PM: Terrorist elements in Mogadishu totally defeated


Addis Ababa : The Prime Minister of the Transitional Federal Government (TFG) of Somalia, Ali Mohammed Ghedi, says the war is over and terrorist elements in Mogadishu have been totally defeated.

Support TwoCircles

The British Broadcasting Corporation (BBC) in a report monitored here quoted Ghedi as saying that the situation in Mogadishu was very calm and the displaced families were going back to their houses in Mogadishu over the past few days.

“In the last four days, there is no single bullet (flying) in the capital city. If these people are moving everywhere, it is proof that they have confidence to stay in their houses and start their daily activities,� he told the BBC in an interview broadcast Tuesday.

The government is in control of the whole country now, he added.

Meanwhile, Ugandan Defence Minister Crispus Kiyonga called on those who are threatening war in Somalia to prepare themselves for peaceful dialogue. He called on all stakeholders to come to the National Reconciliation Conference and negotiate.

“Come to the round table, come to negotiate, come to dialogue with fellow Somali people who can stabilize the country and agree on how to govern themselves,” he said in an interview with the BBC.

“We want to make sure the warring factions in Somalia reconcile or hold dialogue and agree on how to run their country,� he added.

Protecting the TFG government and its institutions as well as quieting the environment are the two-fold mission of the African Union, according to the minister.

About 1,400 Ugandan troops are serving in the African Union peacekeeping force in Somalia, the only contingent in the force so far.

In another report Monday, the BBC also quoted Somali President Abdullahi Yusuf as saying that hundreds of Somalis displaced during the recent fighting in Mogadishu have been returning to their homes.

The first talks since Ethiopian forces and troops of the TFG of Somalia defeated fundamentalist militias fighters took place on Sunday with the Somali president and Hawiye elders agreeing to a ceasefire and more talks, the BBC reported.

“People are in dire need of every thing from water to medicine to food to shelter,� the BBC quoted Lieutenant General Katumba Wamala, commnader of the AU peacekeeping force, as saying.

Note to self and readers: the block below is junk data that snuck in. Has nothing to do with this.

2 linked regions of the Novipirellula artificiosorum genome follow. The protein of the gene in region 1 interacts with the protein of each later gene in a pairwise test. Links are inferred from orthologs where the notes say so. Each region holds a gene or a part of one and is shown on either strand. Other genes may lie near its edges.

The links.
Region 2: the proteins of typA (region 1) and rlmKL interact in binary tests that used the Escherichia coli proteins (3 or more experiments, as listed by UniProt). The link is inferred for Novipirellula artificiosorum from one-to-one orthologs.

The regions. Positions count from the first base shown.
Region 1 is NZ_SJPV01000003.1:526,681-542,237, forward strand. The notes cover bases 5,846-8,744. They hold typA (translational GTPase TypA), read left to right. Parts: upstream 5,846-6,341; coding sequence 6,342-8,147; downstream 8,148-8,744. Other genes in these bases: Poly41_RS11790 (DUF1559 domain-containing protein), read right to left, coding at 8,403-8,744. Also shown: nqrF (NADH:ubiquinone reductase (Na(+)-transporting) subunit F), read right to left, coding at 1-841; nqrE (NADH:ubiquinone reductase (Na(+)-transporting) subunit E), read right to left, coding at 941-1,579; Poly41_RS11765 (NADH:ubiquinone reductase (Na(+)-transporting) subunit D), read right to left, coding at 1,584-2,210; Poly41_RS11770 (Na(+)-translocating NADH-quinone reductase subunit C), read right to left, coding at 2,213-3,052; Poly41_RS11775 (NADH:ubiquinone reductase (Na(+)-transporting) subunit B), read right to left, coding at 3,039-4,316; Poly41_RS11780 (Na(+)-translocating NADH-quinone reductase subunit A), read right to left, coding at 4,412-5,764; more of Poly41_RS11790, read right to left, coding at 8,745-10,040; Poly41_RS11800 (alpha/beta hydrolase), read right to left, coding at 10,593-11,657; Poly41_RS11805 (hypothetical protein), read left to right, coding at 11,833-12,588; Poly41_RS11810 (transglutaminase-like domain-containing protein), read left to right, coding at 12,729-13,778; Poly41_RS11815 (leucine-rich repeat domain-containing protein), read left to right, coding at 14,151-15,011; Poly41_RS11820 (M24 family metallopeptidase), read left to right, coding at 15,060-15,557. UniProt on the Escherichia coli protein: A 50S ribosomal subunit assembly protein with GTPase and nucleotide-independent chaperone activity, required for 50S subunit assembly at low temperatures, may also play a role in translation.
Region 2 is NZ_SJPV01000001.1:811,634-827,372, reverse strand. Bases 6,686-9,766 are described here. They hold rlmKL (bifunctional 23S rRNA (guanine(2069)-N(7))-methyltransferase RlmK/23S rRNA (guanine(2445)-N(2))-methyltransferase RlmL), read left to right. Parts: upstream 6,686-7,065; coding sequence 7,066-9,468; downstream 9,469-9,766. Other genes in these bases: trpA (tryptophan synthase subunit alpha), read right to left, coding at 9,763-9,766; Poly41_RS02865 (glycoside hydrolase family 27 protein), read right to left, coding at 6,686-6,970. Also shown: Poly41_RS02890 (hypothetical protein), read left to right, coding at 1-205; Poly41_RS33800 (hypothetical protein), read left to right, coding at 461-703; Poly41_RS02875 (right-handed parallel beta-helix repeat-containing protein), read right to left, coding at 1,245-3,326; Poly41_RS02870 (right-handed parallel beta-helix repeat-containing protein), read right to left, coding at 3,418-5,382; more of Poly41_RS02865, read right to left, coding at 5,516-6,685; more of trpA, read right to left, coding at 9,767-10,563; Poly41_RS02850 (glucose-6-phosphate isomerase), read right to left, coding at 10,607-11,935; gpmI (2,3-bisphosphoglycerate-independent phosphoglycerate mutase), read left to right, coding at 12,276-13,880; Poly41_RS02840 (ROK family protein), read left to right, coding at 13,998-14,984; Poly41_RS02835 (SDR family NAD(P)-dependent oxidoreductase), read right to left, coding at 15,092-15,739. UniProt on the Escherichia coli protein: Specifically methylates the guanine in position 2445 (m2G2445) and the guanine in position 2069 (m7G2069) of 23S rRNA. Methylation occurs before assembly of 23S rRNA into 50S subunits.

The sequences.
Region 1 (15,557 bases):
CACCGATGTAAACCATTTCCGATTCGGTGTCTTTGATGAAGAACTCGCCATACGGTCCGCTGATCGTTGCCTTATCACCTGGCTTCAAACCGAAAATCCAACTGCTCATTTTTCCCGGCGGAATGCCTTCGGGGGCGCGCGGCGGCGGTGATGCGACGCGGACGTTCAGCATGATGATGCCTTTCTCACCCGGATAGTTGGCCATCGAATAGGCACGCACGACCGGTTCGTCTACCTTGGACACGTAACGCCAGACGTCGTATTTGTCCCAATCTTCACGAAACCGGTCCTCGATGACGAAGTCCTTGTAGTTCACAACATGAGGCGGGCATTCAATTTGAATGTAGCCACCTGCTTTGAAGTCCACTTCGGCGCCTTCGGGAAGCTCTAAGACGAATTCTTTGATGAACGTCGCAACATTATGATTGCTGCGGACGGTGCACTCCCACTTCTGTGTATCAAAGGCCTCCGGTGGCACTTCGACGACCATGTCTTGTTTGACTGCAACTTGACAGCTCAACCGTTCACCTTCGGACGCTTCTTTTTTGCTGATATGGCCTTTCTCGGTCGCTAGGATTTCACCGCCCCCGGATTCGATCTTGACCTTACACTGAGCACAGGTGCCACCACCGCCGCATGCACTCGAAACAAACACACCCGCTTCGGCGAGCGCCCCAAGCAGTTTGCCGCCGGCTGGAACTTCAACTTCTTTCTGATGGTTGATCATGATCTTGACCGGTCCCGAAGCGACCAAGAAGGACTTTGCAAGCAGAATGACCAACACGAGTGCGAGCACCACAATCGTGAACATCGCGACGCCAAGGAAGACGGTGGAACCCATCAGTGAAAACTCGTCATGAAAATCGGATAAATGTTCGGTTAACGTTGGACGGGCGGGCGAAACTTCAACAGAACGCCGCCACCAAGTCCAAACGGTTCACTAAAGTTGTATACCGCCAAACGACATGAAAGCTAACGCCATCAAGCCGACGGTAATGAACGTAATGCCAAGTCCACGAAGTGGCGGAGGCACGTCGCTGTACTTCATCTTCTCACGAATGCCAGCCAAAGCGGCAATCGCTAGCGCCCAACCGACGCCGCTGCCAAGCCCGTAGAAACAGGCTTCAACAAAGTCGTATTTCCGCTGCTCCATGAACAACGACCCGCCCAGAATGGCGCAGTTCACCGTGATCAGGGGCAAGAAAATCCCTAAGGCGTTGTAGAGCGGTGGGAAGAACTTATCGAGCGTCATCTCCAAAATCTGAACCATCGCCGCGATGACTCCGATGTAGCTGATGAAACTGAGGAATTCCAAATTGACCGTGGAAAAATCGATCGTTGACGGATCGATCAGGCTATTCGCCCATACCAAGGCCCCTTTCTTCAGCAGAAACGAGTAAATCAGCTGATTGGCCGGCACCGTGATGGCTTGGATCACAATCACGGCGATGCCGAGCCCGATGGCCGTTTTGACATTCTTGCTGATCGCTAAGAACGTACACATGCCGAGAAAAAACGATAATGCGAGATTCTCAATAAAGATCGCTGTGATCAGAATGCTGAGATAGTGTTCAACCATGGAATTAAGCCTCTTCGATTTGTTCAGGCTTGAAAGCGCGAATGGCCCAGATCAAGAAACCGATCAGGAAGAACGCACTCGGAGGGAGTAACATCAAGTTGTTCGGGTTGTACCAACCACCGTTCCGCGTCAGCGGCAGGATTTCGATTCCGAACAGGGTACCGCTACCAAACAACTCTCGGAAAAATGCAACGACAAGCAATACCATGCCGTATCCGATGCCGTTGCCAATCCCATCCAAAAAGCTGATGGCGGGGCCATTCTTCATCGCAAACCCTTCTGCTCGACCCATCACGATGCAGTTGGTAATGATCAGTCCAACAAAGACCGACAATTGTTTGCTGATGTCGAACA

“Unfortunately the international community has deserted Somalia and I want make a call, this is not time to desert the Somali community, this is the time when Somali people need more (help),� BBC quoted Wamala as saying.

President Abdullahi Yusuf also asked the international community to extend assistance to Somalia, saying that Somalia urgently needs humanitarian aid.

The Transitional Federal Government was formed in 2004 in the Kenyan capital Nairobi. Somalia had been without a central functioning government since the overthrow of the late Somali ruler, Mohamed Siyad Barre, in 1991.

Meanwhile, the recent calm condition in Somalia allows the humanitarian agencies to reach some of the many Somalis who have been displaced in Somalia, the Voce of American (VOA) reported Monday from Nairobi.

The Spokesman for the World food Programme (WFP), Peter Smerdon told the VOA that things have got better in Somalia, but thought they needed to get better to reach a lot more people.

The spokesman said thousands of Somalis are starting to return to Mogadishu.

“We were able to fly a passenger aircraft from the UN common humanitarian air service, which the WFP manages, to K-50, which is an airstrip 50 km south of Mogadishu. This was the first time we were able to use K-50 since December, when there was also fighting,� VOA quoted the spokesman as saying.

The spokesman said the TFG has confirmed flights to all airstrip in to Somalia to reach these people displaced by the fighting in Mogadishu.

On Thursdays and Friday of last week, the WFP sent 320 tons of food from Mogadishu and were able to distribute it without any incidents to 32,000 people or more at six sites west of Mogadishu, he told the VOA.